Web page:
The War on JUUL: Administration Cracks Down on Vaping


 The sweet smell of Fruit Loops wafting through the atmosphere is one all too familiar for many high school and middle school students due to increased popularity of vaporizers and e-cigarettes among students across the U.S. The most attractive being the JUUL, an electronic cigarette resembling a USB, that uses pods that come in popular flavors favorable towards a younger market.

According to the FDA, more than two million middle and high school students were regular users of e-cigarettes last year, and it has been declared a “national epidemic.”

“I know at least 150 people who JUUL, although that is a big number at least 50% of all of those people are over the age of 18, I do believe that it could be classified as an epidemic among teens under the age of 18,” a senior said.

JUUL pods are sold in packs of four and range from traditional tobacco flavors to those more palatable for a younger market, such as mango, cucumber, and fruit medley. The pods cost around $16 dollars, making them economically accessible to younger age groups. After conducting an investigation about the widespread usage, the FDA has given e-cigarette companies like JUUL 60 days to exterminate all accessibility to minors or they face termination.

“It honestly starts off as a social thing. Your friend might have one and you could just get used to using it around them and then get your own,” a senior said, “and then it turns it to a pretty expensive addiction.”

The long term health consequences of the e-cigarettes are still unclear, but the immediate of risk of using a JUUL is the possibility that it will provide a gateway to traditional cigarette usage. This seems to be a misconceptions due to government efforts to educate students on the dangers of cigarettes has made them increasingly less socially acceptable.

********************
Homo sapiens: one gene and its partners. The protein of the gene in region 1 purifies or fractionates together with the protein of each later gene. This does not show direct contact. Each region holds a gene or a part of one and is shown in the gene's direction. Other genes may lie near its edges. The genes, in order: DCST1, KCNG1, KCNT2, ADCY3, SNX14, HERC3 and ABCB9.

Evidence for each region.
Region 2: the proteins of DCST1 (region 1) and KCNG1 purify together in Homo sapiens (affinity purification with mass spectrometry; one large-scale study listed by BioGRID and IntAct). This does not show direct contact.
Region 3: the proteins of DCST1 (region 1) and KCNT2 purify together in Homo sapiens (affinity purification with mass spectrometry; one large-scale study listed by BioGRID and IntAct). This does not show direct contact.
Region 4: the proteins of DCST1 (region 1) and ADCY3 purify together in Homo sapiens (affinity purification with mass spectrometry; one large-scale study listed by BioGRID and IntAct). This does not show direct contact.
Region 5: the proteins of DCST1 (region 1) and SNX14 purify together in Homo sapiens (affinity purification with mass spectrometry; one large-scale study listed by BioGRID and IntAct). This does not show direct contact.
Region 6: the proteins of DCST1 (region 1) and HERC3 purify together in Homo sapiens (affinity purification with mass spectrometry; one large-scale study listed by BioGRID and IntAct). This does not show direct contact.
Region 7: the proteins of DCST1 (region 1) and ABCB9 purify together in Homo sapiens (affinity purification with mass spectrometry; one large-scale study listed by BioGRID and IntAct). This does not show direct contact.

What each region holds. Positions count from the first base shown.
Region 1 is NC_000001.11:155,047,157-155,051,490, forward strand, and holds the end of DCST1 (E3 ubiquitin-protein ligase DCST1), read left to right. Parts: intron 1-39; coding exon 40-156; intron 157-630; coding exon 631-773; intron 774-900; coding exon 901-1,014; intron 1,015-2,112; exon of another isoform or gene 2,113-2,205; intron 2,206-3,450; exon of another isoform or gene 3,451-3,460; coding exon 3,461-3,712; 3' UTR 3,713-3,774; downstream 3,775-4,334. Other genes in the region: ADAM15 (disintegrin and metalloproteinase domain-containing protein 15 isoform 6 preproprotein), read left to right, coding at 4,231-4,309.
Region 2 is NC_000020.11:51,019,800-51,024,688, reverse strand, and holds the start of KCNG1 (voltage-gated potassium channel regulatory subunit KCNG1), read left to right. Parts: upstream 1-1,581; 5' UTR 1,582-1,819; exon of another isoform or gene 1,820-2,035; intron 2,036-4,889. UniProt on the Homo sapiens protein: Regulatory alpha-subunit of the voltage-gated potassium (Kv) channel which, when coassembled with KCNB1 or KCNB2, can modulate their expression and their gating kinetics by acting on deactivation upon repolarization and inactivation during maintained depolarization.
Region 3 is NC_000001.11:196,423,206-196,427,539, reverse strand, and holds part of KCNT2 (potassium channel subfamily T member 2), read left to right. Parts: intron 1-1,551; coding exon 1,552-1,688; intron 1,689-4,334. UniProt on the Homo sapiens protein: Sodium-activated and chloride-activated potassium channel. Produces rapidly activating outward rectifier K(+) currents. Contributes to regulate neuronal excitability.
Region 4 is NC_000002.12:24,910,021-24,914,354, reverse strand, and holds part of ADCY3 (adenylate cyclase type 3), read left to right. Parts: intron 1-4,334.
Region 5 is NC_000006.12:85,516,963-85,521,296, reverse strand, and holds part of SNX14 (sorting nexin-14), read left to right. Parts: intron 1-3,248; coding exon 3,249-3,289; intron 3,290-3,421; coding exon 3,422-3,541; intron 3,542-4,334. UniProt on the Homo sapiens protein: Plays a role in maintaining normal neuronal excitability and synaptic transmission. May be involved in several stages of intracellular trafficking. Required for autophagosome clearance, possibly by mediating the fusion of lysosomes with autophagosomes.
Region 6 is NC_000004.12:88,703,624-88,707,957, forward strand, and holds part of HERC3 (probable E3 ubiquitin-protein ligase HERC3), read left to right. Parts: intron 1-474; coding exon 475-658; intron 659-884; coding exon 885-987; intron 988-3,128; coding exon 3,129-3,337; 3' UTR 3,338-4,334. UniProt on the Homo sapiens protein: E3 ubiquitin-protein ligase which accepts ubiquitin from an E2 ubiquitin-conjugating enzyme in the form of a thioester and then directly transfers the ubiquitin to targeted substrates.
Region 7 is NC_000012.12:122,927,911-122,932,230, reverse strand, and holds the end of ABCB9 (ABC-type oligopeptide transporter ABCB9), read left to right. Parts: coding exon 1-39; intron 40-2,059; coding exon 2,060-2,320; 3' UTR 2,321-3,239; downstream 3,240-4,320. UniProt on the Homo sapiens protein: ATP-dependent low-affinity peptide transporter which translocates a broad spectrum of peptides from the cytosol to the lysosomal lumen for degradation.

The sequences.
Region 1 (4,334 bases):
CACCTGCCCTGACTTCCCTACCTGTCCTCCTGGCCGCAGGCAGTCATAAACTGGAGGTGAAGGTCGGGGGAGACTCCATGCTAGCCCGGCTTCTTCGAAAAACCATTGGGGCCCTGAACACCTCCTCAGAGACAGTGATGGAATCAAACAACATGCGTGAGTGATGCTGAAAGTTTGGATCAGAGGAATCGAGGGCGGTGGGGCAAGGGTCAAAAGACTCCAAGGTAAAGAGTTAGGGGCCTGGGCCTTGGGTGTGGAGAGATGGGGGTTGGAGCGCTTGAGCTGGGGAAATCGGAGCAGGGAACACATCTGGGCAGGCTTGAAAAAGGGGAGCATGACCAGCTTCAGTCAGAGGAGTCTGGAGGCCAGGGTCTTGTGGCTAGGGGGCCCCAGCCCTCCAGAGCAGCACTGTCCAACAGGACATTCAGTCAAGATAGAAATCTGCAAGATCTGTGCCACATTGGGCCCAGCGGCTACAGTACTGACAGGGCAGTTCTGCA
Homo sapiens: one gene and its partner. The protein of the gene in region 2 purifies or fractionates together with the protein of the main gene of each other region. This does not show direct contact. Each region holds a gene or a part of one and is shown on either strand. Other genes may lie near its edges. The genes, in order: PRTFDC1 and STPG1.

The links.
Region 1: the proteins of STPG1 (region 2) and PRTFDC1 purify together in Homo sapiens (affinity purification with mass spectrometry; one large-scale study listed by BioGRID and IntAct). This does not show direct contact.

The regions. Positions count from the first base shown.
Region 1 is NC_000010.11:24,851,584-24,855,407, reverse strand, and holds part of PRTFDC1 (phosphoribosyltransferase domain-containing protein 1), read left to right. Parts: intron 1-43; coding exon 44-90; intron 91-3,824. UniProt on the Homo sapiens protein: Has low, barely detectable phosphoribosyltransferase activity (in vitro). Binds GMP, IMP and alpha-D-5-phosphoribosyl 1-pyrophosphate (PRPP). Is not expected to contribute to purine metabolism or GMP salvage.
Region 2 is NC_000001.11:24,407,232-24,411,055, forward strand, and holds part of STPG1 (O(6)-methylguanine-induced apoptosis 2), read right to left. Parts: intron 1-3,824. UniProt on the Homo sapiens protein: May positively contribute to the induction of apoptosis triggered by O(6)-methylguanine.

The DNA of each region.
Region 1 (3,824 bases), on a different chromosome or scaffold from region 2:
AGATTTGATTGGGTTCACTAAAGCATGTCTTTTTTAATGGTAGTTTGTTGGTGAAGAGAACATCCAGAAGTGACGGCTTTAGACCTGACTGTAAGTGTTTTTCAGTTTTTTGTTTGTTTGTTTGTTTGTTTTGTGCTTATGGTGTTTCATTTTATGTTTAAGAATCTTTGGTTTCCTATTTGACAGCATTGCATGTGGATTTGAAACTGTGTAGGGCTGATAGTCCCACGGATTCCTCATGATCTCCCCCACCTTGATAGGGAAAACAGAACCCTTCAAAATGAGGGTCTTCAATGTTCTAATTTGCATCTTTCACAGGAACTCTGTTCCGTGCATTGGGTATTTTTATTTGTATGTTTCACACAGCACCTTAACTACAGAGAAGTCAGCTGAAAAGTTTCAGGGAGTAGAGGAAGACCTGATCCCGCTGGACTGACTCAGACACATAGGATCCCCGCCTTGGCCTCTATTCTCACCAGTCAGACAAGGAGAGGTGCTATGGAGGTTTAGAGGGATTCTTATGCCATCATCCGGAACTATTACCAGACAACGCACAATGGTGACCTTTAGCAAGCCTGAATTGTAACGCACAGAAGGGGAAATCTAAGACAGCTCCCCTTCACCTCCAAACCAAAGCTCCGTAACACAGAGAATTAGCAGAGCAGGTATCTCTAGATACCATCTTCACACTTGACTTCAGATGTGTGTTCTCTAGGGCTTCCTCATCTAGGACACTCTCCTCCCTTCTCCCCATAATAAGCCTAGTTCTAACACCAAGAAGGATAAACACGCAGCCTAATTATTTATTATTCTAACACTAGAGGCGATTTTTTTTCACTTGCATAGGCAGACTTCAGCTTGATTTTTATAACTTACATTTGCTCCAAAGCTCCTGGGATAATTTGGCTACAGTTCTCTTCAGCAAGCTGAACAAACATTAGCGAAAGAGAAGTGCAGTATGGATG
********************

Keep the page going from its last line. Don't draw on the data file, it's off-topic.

“Everyone is like ‘oh at least it’s not a cigarette, it just has nicotine in it,’ but they don’t actually understand the risks of what ‘just nicotine’ can do to your body,” a sophomore said.

Each JUUL pod contains an unusually high dosage of nicotine, delivering the user with up to two packs worth the amount in cigarette. Many see their use of JUULs a harmless alternative to other drugs, similar to past generation’s veneration of cigarette.

“Some teens see it as a better alternative for smoking weed, and their parents accept juuling as long as they don’t smoke weed and allows these kids to continue smoking,” a senior said.

Darlington has responded to the JUUL outbreak with harsher consequences for those caught with a JUUL, in order to discourage students from participating or bringing the e-cigarettes onto campus.

“We’ve slightly changed the wording of the policy, the only difference, it used to say a student caught vaping or using e-cigs could be drug tested, but now it says will be drug tested,” Dean of Student Life Brant Evans said. “And there’s a reason for that, there’s been a lot of studies showing people are using synthetic marijuana inside of vaping paraphernalia, so it’s a risk that we run. If they pass the drug test, it is considered a tobacco violation.”

The hold of addiction on America’s youth is beginning to grow visible; however, those who are struggling with nicotine addictions have the opportunity to seek aid without disciplinary consequences through the health track.

“I would encourage any student who is struggling with an addiction to come forward and say I need help. And if they need help we will get them help,” Evans said.